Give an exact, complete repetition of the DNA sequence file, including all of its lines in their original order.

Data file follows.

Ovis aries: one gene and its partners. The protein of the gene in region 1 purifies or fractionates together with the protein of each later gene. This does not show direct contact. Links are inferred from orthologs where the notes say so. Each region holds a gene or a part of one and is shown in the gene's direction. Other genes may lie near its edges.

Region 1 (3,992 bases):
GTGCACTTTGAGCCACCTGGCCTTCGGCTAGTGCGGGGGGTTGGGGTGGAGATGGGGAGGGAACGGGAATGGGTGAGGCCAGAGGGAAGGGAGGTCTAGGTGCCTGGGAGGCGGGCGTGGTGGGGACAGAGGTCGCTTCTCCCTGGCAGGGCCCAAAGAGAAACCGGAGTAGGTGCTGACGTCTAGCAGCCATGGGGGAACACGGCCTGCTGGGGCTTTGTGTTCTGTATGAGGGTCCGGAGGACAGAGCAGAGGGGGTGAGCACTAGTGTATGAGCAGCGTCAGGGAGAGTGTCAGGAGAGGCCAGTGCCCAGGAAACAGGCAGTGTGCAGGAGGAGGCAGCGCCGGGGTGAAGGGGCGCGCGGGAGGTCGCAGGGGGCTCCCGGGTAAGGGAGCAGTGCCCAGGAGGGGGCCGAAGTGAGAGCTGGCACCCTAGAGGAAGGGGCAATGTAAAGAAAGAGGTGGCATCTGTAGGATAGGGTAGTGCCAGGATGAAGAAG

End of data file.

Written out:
Ovis aries: one gene and its partners. The protein of the gene in region 1 purifies or fractionates together with the protein of each later gene. This does not show direct contact. Links are inferred from orthologs where the notes say so. Each region holds a gene or a part of one and is shown in the gene's direction. Other genes may lie near its edges.

Region 1 (3,992 bases):
GTGCACTTTGAGCCACCTGGCCTTCGGCTAGTGCGGGGGGTTGGGGTGGAGATGGGGAGGGAACGGGAATGGGTGAGGCCAGAGGGAAGGGAGGTCTAGGTGCCTGGGAGGCGGGCGTGGTGGGGACAGAGGTCGCTTCTCCCTGGCAGGGCCCAAAGAGAAACCGGAGTAGGTGCTGACGTCTAGCAGCCATGGGGGAACACGGCCTGCTGGGGCTTTGTGTTCTGTATGAGGGTCCGGAGGACAGAGCAGAGGGGGTGAGCACTAGTGTATGAGCAGCGTCAGGGAGAGTGTCAGGAGAGGCCAGTGCCCAGGAAACAGGCAGTGTGCAGGAGGAGGCAGCGCCGGGGTGAAGGGGCGCGCGGGAGGTCGCAGGGGGCTCCCGGGTAAGGGAGCAGTGCCCAGGAGGGGGCCGAAGTGAGAGCTGGCACCCTAGAGGAAGGGGCAATGTAAAGAAAGAGGTGGCATCTGTAGGATAGGGTAGTGCCAGGATGAAGAAG